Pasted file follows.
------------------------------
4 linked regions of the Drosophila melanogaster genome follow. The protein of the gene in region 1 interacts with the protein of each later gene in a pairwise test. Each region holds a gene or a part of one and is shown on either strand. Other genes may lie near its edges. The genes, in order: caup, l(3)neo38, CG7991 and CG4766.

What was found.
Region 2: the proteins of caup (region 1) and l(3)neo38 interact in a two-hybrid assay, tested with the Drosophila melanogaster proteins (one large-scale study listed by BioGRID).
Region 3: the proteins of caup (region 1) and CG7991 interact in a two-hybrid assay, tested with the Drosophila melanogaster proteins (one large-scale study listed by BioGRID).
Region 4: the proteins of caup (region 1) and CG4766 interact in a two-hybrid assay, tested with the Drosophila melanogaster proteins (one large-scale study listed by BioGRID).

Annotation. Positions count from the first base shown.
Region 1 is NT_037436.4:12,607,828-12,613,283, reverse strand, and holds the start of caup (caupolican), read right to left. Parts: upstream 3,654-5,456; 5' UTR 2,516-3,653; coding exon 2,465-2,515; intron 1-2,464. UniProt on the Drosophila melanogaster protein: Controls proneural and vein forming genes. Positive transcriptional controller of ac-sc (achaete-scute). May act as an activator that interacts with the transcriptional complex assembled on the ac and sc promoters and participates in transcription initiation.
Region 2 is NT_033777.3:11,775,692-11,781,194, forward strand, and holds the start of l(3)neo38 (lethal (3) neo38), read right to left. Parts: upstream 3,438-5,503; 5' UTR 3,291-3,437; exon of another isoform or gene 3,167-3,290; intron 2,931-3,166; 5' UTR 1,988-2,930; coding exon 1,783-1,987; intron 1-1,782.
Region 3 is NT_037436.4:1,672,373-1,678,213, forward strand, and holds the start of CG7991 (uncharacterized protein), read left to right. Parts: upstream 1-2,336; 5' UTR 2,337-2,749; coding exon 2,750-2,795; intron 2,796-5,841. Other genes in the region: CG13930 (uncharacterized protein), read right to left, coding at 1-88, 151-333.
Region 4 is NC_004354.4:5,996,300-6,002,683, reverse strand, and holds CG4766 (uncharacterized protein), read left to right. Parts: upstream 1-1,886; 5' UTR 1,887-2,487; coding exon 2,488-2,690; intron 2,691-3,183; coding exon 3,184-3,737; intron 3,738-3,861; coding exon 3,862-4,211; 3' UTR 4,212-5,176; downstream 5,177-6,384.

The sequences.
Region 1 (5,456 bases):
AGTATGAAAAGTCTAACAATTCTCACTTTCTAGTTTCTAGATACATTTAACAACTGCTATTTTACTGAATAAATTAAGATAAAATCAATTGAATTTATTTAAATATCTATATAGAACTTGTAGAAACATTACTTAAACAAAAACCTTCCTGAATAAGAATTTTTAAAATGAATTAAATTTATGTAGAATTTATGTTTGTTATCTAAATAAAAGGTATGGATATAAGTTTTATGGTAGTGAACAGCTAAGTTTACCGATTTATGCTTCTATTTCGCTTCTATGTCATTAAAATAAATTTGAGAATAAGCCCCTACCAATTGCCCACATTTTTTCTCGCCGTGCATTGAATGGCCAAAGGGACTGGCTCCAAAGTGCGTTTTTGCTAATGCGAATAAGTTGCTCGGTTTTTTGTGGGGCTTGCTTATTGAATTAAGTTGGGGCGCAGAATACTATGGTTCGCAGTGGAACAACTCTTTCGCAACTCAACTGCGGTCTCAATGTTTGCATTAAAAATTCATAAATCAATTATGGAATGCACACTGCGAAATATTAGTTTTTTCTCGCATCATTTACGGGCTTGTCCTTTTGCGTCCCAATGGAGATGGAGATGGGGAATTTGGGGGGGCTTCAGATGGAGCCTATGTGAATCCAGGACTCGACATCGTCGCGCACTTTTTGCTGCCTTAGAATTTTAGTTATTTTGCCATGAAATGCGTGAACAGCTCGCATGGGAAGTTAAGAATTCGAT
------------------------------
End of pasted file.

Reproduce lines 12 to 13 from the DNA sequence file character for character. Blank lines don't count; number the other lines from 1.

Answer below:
Region 1 (5,456 bases):
AGTATGAAAAGTCTAACAATTCTCACTTTCTAGTTTCTAGATACATTTAACAACTGCTATTTTACTGAATAAATTAAGATAAAATCAATTGAATTTATTTAAATATCTATATAGAACTTGTAGAAACATTACTTAAACAAAAACCTTCCTGAATAAGAATTTTTAAAATGAATTAAATTTATGTAGAATTTATGTTTGTTATCTAAATAAAAGGTATGGATATAAGTTTTATGGTAGTGAACAGCTAAGTTTACCGATTTATGCTTCTATTTCGCTTCTATGTCATTAAAATAAATTTGAGAATAAGCCCCTACCAATTGCCCACATTTTTTCTCGCCGTGCATTGAATGGCCAAAGGGACTGGCTCCAAAGTGCGTTTTTGCTAATGCGAATAAGTTGCTCGGTTTTTTGTGGGGCTTGCTTATTGAATTAAGTTGGGGCGCAGAATACTATGGTTCGCAGTGGAACAACTCTTTCGCAACTCAACTGCGGTCTCAATGTTTGCATTAAAAATTCATAAATCAATTATGGAATGCACACTGCGAAATATTAGTTTTTTCTCGCATCATTTACGGGCTTGTCCTTTTGCGTCCCAATGGAGATGGAGATGGGGAATTTGGGGGGGCTTCAGATGGAGCCTATGTGAATCCAGGACTCGACATCGTCGCGCACTTTTTGCTGCCTTAGAATTTTAGTTATTTTGCCATGAAATGCGTGAACAGCTCGCATGGGAAGTTAAGAATTCGAT